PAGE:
CCRWC uses the FlexNet® communications network to service its 800-plus square-mile territory, comprised mostly of agricultural and poultry farms and dotted with small towns. However, sheer size of this rural home to 22,000 residents is only one of the challenges. Rolling terrain and a 700-foot elevation variance from the northwest to southeast corners of the area – not to mention 30% of the area is state and federal wildlife refuge lands – keep CCRWC officials aware of the environmental impact of its operations.
Company CEO Charlie Gray says that FlexNet has delivered that environmental accountability, and more. The system is reducing the company’s fuel consumption and carbon footprint while increasing the integrity of the physical plant and customer satisfaction. Leaks are often discovered in six hours or less, compared to weeks or months prior to implementation. CCRWC customer service reps are now able to proactively alert customers to leaks, saving time, resources, and minimizing damage, cost and aggravation. In all, Gray considers their upgrade to FlexNet to be a win-win-win for the company, customers and the environment.
Reaching the point of enjoying the return on CCRWC’s FlexNet investment is a story in itself. Prior to the switch, CCRWC used a team of six meter readers equipped with Sensus TouchRead handhelds for its reading and billing process. Officials knew that a fixed base system’s myriad of features would enhance customer service and save money. A selection process via competitive bid was launched.
We’re a huge rural system with just over 7,000 endpoints – it became a matter of survival and we realized that fixed based technology would save us money while also providing additional customer benefits. We looked at a number of drive-by and fixed based systems, but it boiled down to FlexNet as the only one that met all of our requirements,” says Gray. “The big draw for us was the number of receivers required, the licensed spectrum, and the power output of the SmartPoints. But the feature that really made our decision easy was the 20-year battery life. That was a big thing for us.
The CCRWC FlexNet deployment is done on 14 Tower Gateway Basestations (TGBs). “No one else was close to that number. The closest competitor had more than three times that number of receivers,” Gray said.
Gray also said CCRWC’s history with Sensus was a key factor in choosing FlexNet. “Sensus is always willing to stand behind its product. Their customer service, reliability and the fact that we know we’ll never get left behind as technology changes was a big factor in our decision.”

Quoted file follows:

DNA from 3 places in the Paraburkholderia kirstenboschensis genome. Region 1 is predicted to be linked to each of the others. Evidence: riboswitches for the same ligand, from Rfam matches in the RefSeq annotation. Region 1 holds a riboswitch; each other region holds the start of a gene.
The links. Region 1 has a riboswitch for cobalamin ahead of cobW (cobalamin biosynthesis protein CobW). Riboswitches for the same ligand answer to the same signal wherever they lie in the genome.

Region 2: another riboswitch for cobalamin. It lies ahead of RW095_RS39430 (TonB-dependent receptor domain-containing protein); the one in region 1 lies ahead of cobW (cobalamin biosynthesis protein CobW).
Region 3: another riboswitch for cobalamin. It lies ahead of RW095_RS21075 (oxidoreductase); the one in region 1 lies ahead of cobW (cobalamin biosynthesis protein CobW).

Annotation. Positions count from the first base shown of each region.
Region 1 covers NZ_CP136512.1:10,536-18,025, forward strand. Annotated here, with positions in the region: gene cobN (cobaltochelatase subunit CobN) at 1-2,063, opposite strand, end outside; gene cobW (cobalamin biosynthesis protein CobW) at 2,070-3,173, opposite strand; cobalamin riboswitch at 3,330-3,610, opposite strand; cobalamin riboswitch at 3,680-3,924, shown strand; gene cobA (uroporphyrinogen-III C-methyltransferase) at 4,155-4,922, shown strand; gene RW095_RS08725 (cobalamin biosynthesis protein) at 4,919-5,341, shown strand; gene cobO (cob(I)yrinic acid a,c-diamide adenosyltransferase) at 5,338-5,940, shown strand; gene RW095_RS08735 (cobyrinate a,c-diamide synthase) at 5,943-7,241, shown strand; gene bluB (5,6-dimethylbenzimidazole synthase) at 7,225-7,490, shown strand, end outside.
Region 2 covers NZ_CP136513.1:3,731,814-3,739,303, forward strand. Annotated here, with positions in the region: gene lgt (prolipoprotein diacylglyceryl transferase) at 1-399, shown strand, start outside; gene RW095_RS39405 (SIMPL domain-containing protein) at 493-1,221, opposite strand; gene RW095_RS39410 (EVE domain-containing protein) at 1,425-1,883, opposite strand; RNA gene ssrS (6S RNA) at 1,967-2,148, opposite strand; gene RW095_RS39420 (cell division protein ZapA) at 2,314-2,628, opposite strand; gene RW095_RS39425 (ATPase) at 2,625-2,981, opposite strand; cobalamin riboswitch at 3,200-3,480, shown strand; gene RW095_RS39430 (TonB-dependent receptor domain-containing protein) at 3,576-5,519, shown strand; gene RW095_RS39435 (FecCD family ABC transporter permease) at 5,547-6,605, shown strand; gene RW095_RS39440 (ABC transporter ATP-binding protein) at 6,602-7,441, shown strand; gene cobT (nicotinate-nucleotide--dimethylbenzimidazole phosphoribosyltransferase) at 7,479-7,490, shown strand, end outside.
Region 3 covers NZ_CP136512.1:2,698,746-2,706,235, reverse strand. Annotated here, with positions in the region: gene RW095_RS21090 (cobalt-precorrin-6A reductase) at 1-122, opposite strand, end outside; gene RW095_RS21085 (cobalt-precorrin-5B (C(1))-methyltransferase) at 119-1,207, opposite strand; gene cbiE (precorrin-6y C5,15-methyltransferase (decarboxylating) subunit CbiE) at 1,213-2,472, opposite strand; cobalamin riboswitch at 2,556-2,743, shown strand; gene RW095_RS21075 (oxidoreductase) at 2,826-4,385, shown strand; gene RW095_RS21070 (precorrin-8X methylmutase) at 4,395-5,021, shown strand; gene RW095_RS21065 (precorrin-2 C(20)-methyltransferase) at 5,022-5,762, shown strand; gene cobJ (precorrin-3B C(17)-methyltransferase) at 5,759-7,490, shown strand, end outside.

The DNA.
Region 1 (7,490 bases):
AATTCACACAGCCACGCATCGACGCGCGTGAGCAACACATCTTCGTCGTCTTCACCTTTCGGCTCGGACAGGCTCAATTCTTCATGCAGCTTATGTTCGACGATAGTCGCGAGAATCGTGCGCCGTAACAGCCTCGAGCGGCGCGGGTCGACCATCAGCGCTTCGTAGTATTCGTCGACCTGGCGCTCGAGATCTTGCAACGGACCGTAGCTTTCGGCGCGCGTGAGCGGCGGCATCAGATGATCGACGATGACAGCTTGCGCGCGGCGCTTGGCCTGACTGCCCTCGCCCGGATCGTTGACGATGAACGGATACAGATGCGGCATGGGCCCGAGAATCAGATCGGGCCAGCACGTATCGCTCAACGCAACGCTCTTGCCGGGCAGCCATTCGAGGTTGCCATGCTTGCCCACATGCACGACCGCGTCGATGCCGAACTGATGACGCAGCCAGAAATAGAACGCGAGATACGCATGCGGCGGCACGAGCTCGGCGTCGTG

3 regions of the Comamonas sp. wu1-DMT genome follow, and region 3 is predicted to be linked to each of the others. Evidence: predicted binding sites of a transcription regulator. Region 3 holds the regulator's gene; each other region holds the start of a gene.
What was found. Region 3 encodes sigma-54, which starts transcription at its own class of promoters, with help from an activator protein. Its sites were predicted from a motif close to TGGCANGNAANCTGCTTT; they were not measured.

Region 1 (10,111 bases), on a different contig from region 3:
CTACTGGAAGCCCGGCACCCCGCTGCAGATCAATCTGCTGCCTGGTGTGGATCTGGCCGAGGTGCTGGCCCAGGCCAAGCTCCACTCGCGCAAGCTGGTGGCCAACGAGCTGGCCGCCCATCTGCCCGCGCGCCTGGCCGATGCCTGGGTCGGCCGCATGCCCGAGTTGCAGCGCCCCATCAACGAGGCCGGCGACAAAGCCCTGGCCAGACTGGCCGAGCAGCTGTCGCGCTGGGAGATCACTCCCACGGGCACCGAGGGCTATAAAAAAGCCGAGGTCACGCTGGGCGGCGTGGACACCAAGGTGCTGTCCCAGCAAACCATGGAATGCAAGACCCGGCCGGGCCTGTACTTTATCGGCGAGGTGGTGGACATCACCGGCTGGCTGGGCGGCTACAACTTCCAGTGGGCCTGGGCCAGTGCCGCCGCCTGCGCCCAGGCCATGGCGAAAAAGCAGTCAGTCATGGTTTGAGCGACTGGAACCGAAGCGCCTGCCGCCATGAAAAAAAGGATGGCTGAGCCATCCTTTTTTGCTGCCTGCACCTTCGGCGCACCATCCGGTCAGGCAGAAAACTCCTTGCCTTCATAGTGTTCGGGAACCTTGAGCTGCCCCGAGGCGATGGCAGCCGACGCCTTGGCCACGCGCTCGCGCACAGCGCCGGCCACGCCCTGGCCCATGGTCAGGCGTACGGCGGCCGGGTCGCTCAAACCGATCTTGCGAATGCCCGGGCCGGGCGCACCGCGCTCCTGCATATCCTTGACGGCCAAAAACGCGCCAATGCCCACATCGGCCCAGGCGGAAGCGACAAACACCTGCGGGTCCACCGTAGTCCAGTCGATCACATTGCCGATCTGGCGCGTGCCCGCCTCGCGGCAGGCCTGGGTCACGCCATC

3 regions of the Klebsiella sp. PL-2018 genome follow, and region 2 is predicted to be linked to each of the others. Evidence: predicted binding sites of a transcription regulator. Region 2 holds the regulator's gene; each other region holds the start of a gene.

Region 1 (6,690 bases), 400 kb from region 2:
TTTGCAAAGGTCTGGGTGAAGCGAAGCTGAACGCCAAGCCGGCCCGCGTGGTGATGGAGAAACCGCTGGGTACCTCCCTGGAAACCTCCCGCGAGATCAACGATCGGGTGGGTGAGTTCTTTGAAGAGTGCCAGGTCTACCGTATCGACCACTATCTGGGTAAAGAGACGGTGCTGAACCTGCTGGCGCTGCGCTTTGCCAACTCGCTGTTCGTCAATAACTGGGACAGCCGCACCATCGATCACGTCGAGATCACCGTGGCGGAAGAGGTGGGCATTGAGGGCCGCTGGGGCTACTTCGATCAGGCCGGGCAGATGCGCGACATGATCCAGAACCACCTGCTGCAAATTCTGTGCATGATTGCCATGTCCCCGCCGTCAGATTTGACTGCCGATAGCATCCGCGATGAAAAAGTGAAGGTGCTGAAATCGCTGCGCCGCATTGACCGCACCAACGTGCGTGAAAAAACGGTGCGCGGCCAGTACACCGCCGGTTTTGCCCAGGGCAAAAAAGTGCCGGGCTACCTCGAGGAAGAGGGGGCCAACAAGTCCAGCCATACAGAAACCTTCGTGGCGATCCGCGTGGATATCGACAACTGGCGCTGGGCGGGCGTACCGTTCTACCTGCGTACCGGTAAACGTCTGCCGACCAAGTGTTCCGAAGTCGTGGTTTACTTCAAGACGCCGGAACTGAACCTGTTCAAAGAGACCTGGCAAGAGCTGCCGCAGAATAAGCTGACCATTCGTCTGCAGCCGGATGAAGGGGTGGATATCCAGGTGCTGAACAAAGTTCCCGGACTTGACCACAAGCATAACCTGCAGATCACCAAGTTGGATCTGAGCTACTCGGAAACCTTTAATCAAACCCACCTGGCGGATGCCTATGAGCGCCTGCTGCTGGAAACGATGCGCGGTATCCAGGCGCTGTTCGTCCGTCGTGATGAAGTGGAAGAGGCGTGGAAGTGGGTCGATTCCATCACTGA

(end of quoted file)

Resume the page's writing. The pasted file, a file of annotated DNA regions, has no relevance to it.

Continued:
Working with local distributor, Ferguson Waterworks, the FlexNet system was deployed to active meters. Inactive meters were worked into the program, so that FlexNet’s system can monitor any unauthorized water use, monitor for leaks, as well as physically locate inactive meters. To cover the wildlife refuge area, CCRWC leased land from a cooperative landowner to install an antenna and TGB. CCRWC employed two monopoles, since the use of a typical tower would not meet wildlife requirements.
CCRWC is realizing the anticipated cost-benefits of FlexNet, the most significant of which include:
Conservation of vehicles, gasoline and manpower by eliminating reads, re-reads, and service starts and stops. It took two-man crews in three trucks approximately 12 days to read all meters – and return trips to recheck high or questionable readings of meters that could be 30 miles away – under the old system. Now, all meters are read with 100% accuracy in two minutes or less, from CCRWC offices. Worker’s compensation insurance is reduced. CCRWC field personnel were the highest indexed employees because of their exposure to accidents, injuries, and animal attacks. By eliminating the need to be onsite to read meters, that insurance premium has plummeted. Unaccounted for water is virtually eliminated. Since CCRWC purchases its water supply from another local water company that draws water from the Mid Middendorf aquifer, leaks leave CCRWC holding the bill for lost water. Now, leaks are generally found within hours – and addressed. Unauthorized use of water is also found within hours, allowing CCRWC to collect from customers who may have previously slid by without being detected.
“We have computers at our home, and we can read our meters from anywhere in the USA,” Gray explains. “Every day, someone is monitoring.” Utility officials are happy to list the economic benefits of using the FlexNet system, and Gray is no different. “FlexNet stands on its own in cost savings. We didn’t pick up a single customer or expand our territory, we didn’t have to,” he added. It is real-life stories of how FlexNet impacted the lives of this rural South Carolina community that brings the system’s capabilities to the forefront.